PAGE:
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Quoddy Tides
Eastport, Maine
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February 9, 2018     Quoddy Tides
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February 9, 2018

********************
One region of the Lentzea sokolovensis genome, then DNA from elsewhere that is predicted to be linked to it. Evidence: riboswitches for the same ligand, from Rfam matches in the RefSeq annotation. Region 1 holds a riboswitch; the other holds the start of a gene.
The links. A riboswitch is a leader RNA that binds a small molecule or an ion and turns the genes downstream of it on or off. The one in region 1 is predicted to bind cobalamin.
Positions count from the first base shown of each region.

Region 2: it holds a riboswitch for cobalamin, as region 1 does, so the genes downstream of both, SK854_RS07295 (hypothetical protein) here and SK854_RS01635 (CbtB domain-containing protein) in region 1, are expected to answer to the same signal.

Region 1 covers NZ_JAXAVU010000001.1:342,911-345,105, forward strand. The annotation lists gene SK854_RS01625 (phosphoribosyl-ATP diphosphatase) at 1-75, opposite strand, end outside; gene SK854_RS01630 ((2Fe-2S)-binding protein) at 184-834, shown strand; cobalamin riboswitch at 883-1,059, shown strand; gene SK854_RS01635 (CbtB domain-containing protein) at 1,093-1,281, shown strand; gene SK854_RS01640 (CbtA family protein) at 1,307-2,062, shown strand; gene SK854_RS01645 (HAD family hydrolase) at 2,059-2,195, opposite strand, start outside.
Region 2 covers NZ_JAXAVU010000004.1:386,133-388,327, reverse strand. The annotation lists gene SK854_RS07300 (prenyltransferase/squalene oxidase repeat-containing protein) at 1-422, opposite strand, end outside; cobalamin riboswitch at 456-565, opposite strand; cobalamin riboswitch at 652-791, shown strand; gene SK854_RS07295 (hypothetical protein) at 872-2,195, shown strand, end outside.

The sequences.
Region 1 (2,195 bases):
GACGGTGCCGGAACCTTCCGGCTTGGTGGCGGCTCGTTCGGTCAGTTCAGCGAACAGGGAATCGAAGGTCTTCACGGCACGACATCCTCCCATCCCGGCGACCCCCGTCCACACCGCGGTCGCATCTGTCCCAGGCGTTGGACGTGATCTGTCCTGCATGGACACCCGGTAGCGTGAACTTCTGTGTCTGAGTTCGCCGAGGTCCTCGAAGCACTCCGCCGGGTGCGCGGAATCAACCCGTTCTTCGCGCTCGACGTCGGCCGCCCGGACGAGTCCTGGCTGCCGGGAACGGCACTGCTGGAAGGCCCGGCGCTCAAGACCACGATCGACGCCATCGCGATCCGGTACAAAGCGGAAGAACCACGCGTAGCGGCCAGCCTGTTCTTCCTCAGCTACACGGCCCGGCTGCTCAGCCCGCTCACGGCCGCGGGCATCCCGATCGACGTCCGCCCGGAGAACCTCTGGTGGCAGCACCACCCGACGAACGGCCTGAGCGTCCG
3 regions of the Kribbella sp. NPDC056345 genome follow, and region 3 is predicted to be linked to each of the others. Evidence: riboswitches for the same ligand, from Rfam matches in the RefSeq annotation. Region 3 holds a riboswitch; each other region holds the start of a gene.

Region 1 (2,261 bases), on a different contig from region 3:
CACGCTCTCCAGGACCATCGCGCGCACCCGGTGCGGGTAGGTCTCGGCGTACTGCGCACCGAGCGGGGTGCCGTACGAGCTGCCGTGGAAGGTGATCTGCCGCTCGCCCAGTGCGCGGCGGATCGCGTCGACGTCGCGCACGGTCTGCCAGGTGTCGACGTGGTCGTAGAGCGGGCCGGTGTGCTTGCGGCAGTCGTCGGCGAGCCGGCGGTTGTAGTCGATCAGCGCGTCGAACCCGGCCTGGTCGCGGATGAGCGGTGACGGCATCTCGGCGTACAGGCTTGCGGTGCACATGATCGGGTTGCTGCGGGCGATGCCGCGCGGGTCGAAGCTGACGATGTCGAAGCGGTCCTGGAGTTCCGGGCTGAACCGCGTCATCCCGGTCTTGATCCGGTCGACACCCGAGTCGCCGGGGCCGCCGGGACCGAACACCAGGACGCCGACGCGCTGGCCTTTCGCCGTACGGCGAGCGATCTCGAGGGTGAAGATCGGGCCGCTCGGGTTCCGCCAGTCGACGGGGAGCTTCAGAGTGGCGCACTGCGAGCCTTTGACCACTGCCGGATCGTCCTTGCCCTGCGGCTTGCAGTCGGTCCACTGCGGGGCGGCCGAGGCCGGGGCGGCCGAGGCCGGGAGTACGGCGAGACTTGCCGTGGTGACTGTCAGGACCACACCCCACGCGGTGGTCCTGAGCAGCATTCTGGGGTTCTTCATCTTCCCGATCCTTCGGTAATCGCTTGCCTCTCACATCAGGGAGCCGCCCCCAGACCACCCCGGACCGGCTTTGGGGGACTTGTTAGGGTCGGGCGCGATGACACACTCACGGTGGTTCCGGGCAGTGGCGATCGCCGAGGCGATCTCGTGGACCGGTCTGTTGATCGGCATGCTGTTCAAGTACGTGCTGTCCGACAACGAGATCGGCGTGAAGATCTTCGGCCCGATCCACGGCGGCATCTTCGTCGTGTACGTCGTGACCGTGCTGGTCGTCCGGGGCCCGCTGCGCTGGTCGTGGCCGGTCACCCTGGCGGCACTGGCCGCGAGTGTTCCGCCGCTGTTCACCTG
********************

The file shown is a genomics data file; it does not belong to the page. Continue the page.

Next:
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9 February, 2018 THE QUODDY TIDES Page 11 STATE SUBSIDI quired local share increased because of a $5.3 million jump in the city's valuation, now up to $140 million. Lubec's subsidy amount is projected to increase by $73,451 to $245,458, mostly because of an increase in the special edu- cation adjustment, from 33% to 40%, for minimum-receiver districts. Johnson says the subsidy numbers will be welcome news in Pembroke and Perry, which saw reductions last year. Perry is projected to receive $45,516 more in sub- sidy, for a total of $420,748, and Pem- broke will receive $44,083 more, for a total of $520,969. For other AOS towns the subsidy difference from the current year and the projected amount for the coming year are as follows: Alexander- $23,644 more to $191,187; Baring - $82,351 more to $240,900; Charlotte - $57,837 more to $452,242; Crawford- $1,551 more to $4,801; Dennysville - $12,705 less to $172,794. Johnson notes that the subsidy calcula- tions had previously been based on a three-year averaging of municipal valua- tions but this coming year will be based on a two-year average. "We could see more erratic numbers" in subsidy num- bers for towns, as the three-year averag- ing provided more consistency and less fluctuation. The superintendent points out that the municipal valuations used in the state's Essential Programs and Services (EPS) school funding formula are not accurate reflections of towns' ability to pay for ed- ucational costs. A good example is pro- vided by comparing the subsidies and valuations for Calais and Lubec. Lubec's valuation, at $176.4 million, is higher than that of Calais, at $173.2 million, because of the large amount of waterfront shore- line in Lubec. However, Johnson notes that "anyone who's been to the two towns knows that Calais' ability to pay is great- er," with Lubec having little industry and not many jobs. Calais, though, will re- ceive over $4.5 million in state subsidy, while Lubec, as a minimum receiver dis- trict, only will get $245,458, under the proposed subsidy amounts. Lubec taxpay- ers will provide 82% of their funding for education, or over $1.14 million, with the state providing just 18%. The inverse is true for Calais, where the state provides 89% of the funding, or $4.5 million, while the local share of $1.47 million is only 11% of the budget. Calais may receive more funding Ron Jenkins, superintendent of the Cal- ais school system, says he is still making sure the subsidy numbers, which show a $374,774 increase to $4,526,603 for Cal- ais, are correct. One of the changes in the subsidy formula concerns the career and technical education (CTE) funding, with a new line showing $896,908 in funds for the St. Croix Regional Technical Center. Although the state already has been pro- viding CTE funding, the allocation will now be based on a program-driven cost model based on projected enrollment. Jen- kins says the new CTE funding model is based on a legislative bill that he says has "a 95% chance of passing." Calais will receive "a small benefit" from that change, Jenkins says. Two other bills currently being consid- ered also could affect subsidies. One would eliminate the $46-per-student pen- alty for districts that have chosen not to partner with other districts to develop re- gional service centers, an initiative launched in response to an executive or- der issued by Governor LePage last year. None of the school distriCtS in Washing- ton County are forming the service cen- ters, and Jenkins says Calais would lose between $27,000 and $30,000 this year for not doing so. He says the penalty is annoying because the Calais schools al- ready partner with other districts to share resources and had tried consolidation pre- ES (from page 1) viously in AOS 77 but decided to get out of the AOS. According to Jenkins, a sec- ond bill would not remove the penalties but would give credit to districts like Cal- ais that are already partnering with other districts, similar to the regional service centers. Either bill would provide more funding for Calais, and Jenkins hopes one of them will pass, although subsidy num- bers would have to be refigured then. While it appears there will be a majority vote in the legislature for the bill to repeal the penalties, it's uncertain whether there are enough votes to provide the two-thirds majority needed to overturn the likely veto by Governor LePage. As for the local contribution, Jenkins notes that the Calais schools have had flat funding for the past two years and this year is a negotiations year for the teach- ers. "My best guess is we will be asking the city to support some additional local funding," he says. "At some point, I think the budget will have to go up some." He expects, though, that any proposed in- crease will be a modest amount. Boosts for Machias area schools AOS 96 Superintendent Scott Porter says the Machias Bay area schools also will be seeing subsidy increases under the preliminary figures that were released. However, he notes that the $227,279 in- crease for Machias is misleading, since $50,000 of that amount is based on the change in CTE funding. Machias hosts culinary arts and building trades pro- grams, but it also manages a satellite crim- inal justice program at Narraguagus High School. While the state funding has been sent directly to Narraguagus, the change in the CTE allocation will have the amount pass through Machias. Machias' actual subsidy increase is thus only $177,000. Like Jenkins, Porter points out that the CTE funding change bill, LD 1016, has not yet been approved by the legislature. He's concerned that the change will end up hurting rural areas of the state, since the driver for funding will be based more on student enrollment than on actual costs, which is the current funding model. While for three years the state will be holding schools harmless, meeting the costs for the programs, in the fourth year funding could drop significantly in rural areas, since student numbers are less. Porter says the change in the EPS fund- ing formula calculations for special edu- cation will help some towns, including East Machias, which will see a $112,400 increase in subsidy, but he notes that their special ed costs have increased. Five of the 11 districts in AOS 96 - Machiasport, Nortlffield, Roque Bluffs, Wesley and Whiting - are minimum re- ceiver districts, and Porter notes that the 2011 legislation that had been sponsored by then Senate President Kevin Raye to ensure a minimum level of state funding has been "a big help" to those towns. With state funding for education increasing to $1.1 billion thiscoming year, Machi- asport, for instance, will see a $27,060 subsidy jump and Whiting a more modest $3,499 increase. "A lot of places got a little boost," he says, while agreeing with his fellow superintendent, Ken Johnson, that the state's EPS funding model is not fair to towns in rural areas of the state with low student enrollments and high valuations caused by coastal and lakefront properties. AFTER COMPLETING A UNIT on hydraulics and fluid dynamics, Paul Patterson's applied physics class at Shead High School created a nine-hole golf course called Tiger Shores. The students fabricated sets of pneumatic golf clubs made from plastic tubing and 40cc syringes. The class agreed that this project was a lot more interesting than the mathematics involving Pascal's principle. Pictured from left to right are Jacquelyn Cook, Blake (9wen, Brooklynn Gardner, C.J. Francis, Logan Trott, John Henry Mills, Jason Garnett, Trever Fenderson, Damien Lank and Keegan Miller. Grant to fund county school consortium The Maine Department of Education teachers. Participants include the lead has announced that 11 new Enabling school administrative unit, Calais Public Maine Students to Benefit from Regional Schools; Cherryfield Public Schools; and Coordinated Approaches to Educa- Maine Indian Education; RSU 37/MSAD tion (EMBRACE) grants have been 37; AOS 77; AOS 90; AOS 96; Washing- awarded to school districts and other edu- ton Academy; University of Maine at Ma- cation agencies, including one in Washing- chias; Washington County Consortium; ton County. EMBRACE grants are made and Washington County Leadership Team. available as part of the statewide regional- A total of 19 applications were received ization initiative, by the department for the Fund for the Among the projects receiving funding Efficient Delivery of Educational Servic- is one that will reestablish the Washington es grant. Of those 19 applications, 11 have County Consortium by creating a sustain- been conditionally awarded funding. able infrastructure for offering profession- Based on the funding requests - totaling al development in Washington County. $4:6 million - the 11 awardees are pro- This regional effort is intended to provide jected to save over $10 million in a five- students with excellent school leaders and year period. Hometown Proud 88 Washington St Eastport ME 04631 853-4050 Bakery and Deli Quality Meats Fresh Produce Agency Liquor Store Megabucks THE IGA FOODLINER IS ALWAYS EXPANDING VARIETIES IN ALL DEPARTMENTS. 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